Debbie Friedman compilation covers 3 decades of Jewish folk music

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Over the past 35 years singer/songwriter Debbie Friedman has become her own cottage industry. With the exception of the late Rabbi Shlomo Carlebach, no creator and performer of contemporary Jewish music is as well known, at least in this hemisphere. Friedman, who began as a skinny, long-haired kid in jeans with a guitar, has matured into something a bit more matronly — but still with the guitar. Her music has grown with the times, while retaining the folk-boom roots from which it sprang.

“Songs of the Spirit,” a new two-disc compilation on the Jewish Music Group label, traces this progression with 45 songs written between 1972 and 2003. It’s a lot of Friedman to take at one sitting, but is an interesting overview for her legions of fans. Others may use the “forward” button to pick and choose.

Some of the melodies are familiar parts of the Reform and Conservative liturgies, like Friedman’s setting of the “Mi Shebeirach” which has been incorporated into the worship of numerous synagogues. Others, like “Laugh At All My Dreams,” will be recalled from summer camp or youth group, either by the listeners or their offspring.

Almost all have been performed by Friedman herself, who still gives some 50 concerts a year, in venues from Carnegie Hall to feminist seders, from the banks of the Volga River to intimate healing services. That ubiquitous purple dinosaur, Barney, has performed the charming “Alef Bet Song” on TV.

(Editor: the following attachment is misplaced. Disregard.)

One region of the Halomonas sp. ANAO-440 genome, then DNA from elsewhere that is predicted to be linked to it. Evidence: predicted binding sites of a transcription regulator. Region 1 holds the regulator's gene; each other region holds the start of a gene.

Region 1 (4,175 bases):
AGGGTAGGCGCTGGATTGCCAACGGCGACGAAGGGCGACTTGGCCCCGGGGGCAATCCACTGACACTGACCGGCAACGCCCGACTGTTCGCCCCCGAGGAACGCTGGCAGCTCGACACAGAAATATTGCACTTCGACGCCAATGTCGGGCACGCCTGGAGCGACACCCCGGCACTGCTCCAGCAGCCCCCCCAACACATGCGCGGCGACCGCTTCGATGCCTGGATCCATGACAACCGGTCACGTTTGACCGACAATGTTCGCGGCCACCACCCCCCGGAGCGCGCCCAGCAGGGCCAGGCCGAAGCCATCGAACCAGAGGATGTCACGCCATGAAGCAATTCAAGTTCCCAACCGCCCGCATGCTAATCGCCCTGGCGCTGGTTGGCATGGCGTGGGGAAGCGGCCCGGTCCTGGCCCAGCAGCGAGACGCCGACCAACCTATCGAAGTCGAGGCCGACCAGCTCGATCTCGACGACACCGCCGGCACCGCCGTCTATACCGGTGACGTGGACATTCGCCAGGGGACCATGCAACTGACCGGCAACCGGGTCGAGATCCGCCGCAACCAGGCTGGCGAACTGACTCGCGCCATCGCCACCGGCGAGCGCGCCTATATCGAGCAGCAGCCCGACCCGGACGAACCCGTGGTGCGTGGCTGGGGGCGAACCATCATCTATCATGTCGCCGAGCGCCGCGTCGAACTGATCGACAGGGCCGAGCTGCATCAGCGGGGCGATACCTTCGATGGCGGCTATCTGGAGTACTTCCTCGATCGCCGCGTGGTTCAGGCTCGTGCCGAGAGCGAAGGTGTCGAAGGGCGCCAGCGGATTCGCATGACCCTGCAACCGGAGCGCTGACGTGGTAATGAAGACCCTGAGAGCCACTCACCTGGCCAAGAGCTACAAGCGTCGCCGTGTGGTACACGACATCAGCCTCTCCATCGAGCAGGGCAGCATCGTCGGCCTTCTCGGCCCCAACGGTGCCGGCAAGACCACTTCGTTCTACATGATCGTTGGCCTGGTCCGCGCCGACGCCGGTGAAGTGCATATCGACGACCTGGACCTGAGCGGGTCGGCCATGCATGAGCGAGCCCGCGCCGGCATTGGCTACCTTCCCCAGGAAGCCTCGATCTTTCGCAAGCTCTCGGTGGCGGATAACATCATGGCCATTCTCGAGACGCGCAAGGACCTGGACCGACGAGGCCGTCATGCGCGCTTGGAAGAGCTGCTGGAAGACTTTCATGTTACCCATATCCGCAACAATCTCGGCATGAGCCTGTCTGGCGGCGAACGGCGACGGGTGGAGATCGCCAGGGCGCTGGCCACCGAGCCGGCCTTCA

The youth group/summer camp movement was as vital as the folk music revival of the ’60s in shaping the life of this kosher butcher’s daughter from Utica, N.Y. A move to Minnesota when she was 5 also moved the family from traditional worship to Reform. Young Debbie combined them both, attending a traditional Hebrew school while worshipping and eventually working within the Reform movement. It was at summer camps and youth congresses that she received her first recognition.

Some of the tracks on these CDs are delivered with full chorus and orchestra, but the most affecting are those with Friedman singing solo, accompanying herself on the guitar she picked up, like many of the kids of the ’60s and ’70s, in high school.

Many show the influence of the music of the day. “L’cha Dodi,” the liturgical welcome to the Sabbath, is a combination of rock and Israeli rhythms with a bit of Broadway thrown in for good measure. The 1972 “Sing Unto God” could have been a number from the popular Stephen Schwartz musical “Godspell.” “Not By Might” is a hard-driving ’60s-style folk song, and the gentler “Im Tirtzu” and “Arise My Love” fall into the same category.

Inexplicably, the very serious “Ani Ma-amin” comes out like a pop song. It might shock Maimonides, who penned the original, but probably delights Friedman fans.

There is a nice, if unfamiliar, version of “Oseh Shalom” with a klezmer instrumental that gradually speeds up until you can almost see the Chassidim dancing. “Mi Chamocha” also is given the full klezmer treatment. From her “Alef Bet” album comes a raft of children’s songs, highlighted by a humorous “613 Commandments” and a lament by a potato latke.

Friedman’s style does move forward with the years, but not a whole lot. Some of the most recent compositions, the love song “It’s You,” “Seasons of the Moon” and 2003’s “Light These Lights” show her music keeping up with the times. But it is those old familiar campfire songs that continue to steal the show. n

“Songs of the Spirit” (Jewish Music Group), is available in stores. $29.98. Information: